Small Israeli hospital getting its fair share of terror victims

Meir Hospital, located in Kfar Saba, is in the narrowest portion of Israel, just a five-minute drive from Kalkilya in the West Bank.

"You can see the houses from the hospital roof," said Dr. Ehud Davidson, CEO of the hospital.

For that reason, the 700-bed hospital — — gets its fair share of victims of terrorism.

Davidson, who was in San Francisco recently for a conference of the International Hospital Federation, recalled the first night of Passover 2002, when a bomb exploded in a hotel in Netanya, killing 29 people at a seder.

Davidson was in the middle of his own seder at his brother's house in Givatayim when his beeper went off, as well as the beepers of most of the hospital's doctors.

"We all rushed back, that was the most horrible night I remember," he said, with some 130 casualties being rushed to the hospital in one hour.

"Being prepared for such mass casualties coming all at the same time means preparations for years," he said.

In another memorable case, the young victim of a terrorist attack provided the hospital with an opportunity to achieve a medical breakthrough.

A 14-year-old boy skipped school one very hot day to go to the public swimming pool and boarded a bus to get there. A terrorist also boarded the bus, detonating a bomb. The explosion killed one man, and the boy was severely wounded, with shrapnel lodged in one of the most important blood vessels, preventing blood from reaching his brain.

Usually, doctors would perform a highly risky operation on the neck, which could easily lead to paralysis. But instead, they did an experimental procedure in which they introduced a metal device inside the blood vessel that stops the bleeding.

"This boy who was on verge of death is very well and decided not to skip school anymore," said Davidson. "This was the first time this procedure was performed, and we've presented the case in a lot of medical conventions."

In addition to treating victims of terrorist attacks — which have been happening with regularity for the past several years, the staff of 2,400 has also been trained by the Israel Defense Forces in how to deal with chemical warfare.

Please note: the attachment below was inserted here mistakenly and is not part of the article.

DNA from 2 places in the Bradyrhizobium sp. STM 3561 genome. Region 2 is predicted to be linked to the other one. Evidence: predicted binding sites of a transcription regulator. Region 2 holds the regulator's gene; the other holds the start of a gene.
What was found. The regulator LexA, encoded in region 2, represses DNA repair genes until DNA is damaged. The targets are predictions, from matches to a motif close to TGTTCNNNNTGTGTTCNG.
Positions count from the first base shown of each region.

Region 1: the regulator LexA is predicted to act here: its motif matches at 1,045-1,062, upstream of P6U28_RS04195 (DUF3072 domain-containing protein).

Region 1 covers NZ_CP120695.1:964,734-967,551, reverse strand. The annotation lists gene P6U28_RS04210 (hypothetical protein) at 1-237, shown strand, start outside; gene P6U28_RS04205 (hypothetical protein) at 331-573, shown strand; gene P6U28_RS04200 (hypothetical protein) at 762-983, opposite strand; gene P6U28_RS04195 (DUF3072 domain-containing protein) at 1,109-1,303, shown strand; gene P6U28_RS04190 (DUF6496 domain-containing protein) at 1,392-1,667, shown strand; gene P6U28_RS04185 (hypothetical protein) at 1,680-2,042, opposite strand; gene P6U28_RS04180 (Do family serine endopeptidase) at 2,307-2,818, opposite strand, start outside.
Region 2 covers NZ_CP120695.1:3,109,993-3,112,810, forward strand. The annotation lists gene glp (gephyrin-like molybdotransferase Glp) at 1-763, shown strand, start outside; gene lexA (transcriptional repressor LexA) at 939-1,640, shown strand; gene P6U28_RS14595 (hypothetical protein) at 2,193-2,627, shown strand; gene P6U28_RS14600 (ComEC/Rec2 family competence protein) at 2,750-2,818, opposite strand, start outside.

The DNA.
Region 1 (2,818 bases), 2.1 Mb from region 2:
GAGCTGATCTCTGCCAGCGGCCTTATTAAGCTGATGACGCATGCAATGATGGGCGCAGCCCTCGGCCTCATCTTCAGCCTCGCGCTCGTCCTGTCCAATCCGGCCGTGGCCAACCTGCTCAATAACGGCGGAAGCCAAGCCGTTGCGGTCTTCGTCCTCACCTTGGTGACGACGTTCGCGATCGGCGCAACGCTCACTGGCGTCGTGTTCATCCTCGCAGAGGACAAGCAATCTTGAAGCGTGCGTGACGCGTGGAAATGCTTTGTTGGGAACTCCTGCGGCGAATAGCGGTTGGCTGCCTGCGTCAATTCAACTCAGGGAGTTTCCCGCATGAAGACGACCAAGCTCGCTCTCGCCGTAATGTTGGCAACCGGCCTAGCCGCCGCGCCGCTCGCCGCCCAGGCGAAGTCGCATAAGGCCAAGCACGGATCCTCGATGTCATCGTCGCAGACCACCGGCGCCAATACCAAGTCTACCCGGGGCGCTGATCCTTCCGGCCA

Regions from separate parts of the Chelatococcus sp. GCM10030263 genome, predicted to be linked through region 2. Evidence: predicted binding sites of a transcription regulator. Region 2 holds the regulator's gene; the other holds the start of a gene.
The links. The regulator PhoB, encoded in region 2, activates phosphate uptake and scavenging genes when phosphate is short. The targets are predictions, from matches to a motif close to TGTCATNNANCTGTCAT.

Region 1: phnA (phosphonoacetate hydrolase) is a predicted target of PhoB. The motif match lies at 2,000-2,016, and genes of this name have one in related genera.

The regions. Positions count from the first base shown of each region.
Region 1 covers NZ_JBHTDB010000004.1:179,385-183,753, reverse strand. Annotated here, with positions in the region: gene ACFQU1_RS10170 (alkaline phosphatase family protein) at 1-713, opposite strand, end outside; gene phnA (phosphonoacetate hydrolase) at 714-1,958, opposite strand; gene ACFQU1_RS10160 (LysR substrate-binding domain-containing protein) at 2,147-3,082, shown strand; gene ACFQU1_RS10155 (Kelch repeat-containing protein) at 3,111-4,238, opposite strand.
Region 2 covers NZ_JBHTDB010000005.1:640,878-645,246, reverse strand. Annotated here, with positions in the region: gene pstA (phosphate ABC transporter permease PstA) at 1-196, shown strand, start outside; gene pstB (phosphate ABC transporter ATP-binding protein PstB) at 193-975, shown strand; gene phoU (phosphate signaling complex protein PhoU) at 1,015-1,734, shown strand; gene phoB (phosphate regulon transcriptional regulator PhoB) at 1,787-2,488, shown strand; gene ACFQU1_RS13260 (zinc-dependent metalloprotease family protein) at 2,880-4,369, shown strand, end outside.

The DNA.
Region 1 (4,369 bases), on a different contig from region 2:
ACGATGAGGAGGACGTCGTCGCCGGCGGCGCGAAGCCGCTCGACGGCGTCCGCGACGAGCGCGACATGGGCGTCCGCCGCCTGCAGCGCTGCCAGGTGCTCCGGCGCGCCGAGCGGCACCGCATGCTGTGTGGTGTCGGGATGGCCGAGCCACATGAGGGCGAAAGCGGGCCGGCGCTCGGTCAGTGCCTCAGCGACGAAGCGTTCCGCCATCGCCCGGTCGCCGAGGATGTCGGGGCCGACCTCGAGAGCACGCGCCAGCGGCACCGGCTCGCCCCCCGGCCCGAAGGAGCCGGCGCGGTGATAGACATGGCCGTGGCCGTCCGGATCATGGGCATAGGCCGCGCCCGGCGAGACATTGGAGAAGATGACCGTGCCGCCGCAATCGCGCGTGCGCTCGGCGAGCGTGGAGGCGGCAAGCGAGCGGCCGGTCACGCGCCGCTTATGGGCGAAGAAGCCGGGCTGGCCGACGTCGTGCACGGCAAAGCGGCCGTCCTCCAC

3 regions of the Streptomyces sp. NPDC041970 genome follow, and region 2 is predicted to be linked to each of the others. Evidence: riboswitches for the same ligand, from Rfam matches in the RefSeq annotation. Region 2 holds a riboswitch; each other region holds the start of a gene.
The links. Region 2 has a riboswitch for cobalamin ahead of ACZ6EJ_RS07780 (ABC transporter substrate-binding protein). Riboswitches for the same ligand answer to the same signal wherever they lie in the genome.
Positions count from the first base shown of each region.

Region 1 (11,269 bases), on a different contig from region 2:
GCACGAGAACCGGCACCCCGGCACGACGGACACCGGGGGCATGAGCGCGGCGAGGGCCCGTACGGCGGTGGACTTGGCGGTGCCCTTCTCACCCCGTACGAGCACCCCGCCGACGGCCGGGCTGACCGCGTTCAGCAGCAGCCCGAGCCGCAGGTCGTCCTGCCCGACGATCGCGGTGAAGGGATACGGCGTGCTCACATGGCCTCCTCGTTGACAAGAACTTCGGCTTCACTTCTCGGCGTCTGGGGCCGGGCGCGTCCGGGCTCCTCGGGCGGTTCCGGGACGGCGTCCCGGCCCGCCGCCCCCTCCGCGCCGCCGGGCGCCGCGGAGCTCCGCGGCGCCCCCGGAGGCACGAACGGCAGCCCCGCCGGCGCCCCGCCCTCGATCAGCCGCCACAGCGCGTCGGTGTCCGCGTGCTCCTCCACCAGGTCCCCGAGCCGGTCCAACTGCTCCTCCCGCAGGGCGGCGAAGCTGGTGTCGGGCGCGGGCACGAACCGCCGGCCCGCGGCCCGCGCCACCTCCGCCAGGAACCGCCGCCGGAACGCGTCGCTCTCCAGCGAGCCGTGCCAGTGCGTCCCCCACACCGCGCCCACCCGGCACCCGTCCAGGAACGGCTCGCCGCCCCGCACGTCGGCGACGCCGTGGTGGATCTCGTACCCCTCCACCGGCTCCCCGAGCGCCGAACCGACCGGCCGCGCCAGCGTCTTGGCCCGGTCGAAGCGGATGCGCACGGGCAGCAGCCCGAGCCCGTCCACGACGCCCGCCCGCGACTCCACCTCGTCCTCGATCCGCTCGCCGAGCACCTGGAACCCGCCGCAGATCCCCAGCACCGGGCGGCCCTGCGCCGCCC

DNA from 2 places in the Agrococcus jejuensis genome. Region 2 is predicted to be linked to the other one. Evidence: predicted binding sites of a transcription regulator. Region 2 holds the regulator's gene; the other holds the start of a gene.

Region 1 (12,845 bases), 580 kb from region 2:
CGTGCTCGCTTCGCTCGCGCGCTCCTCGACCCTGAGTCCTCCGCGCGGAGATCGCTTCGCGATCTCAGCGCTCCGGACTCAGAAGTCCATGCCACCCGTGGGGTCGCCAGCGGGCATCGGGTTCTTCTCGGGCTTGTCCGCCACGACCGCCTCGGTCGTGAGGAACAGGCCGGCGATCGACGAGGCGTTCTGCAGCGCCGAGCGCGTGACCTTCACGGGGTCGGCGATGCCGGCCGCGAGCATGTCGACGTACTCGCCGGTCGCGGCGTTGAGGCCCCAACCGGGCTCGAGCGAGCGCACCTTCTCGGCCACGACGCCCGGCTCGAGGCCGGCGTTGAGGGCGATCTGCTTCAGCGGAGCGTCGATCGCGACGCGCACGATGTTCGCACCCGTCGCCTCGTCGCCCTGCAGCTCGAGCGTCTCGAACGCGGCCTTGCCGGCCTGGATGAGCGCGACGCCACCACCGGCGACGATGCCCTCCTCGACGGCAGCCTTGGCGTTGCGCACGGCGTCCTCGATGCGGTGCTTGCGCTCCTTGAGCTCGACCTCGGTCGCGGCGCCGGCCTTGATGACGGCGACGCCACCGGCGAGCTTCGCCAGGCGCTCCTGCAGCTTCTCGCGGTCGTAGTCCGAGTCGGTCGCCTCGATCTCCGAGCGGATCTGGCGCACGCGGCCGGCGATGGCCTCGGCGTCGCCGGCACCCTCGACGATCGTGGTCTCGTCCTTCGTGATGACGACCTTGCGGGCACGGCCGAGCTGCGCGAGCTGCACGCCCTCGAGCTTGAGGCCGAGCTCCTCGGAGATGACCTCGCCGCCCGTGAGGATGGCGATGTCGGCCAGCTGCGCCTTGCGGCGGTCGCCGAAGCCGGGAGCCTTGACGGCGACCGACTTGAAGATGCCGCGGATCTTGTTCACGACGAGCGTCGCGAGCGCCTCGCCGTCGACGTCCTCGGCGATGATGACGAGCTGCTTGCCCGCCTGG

"There are exercises that are held by the army in all the big hospitals," Davidson said. "Last October there was a very big exercise held in Meir Hospital where we were trying to see whether we are prepared to get 300 people injured by chemical weapons. That was right before the war in Iraq, and we prepared for half a year."

Renovating the intensive care unit is next on the hospital's agenda. Davidson said he was struck recently by how much the hospital population reflects that of Israel in general: There were five patients lying next to each other in the intensive care unit — a soldier who was shot in the West Bank, an Arab man from Tirah who was stabbed in a fight, an elderly Jewish man who had just come through major surgery and a teenager with a severe illness.

"This is our lives," he said. "Civilians and soldiers, Jews and Arabs all getting the assistance they need." Davidson said 15 to 20 percent of the hospital's staff are Arabs, as are the same percentage of patients, reflecting the general population. While there are some Arab doctors on staff, there are many more Arab nurses.

"I think we are really an example of coexistence," he said, noting that the Arab staff members always volunteer to work on Jewish holidays and vice-versa. "In the last 2-1/2 years there have been no problems."

Alix Wall
Alix Wall

Alix Wall is a contributing editor to J. She is also the founder of the Illuminoshi: The Not-So-Secret Society of Bay Area Jewish Food Professionals and is writer/producer of a documentary-in-progress called "The Lonely Child."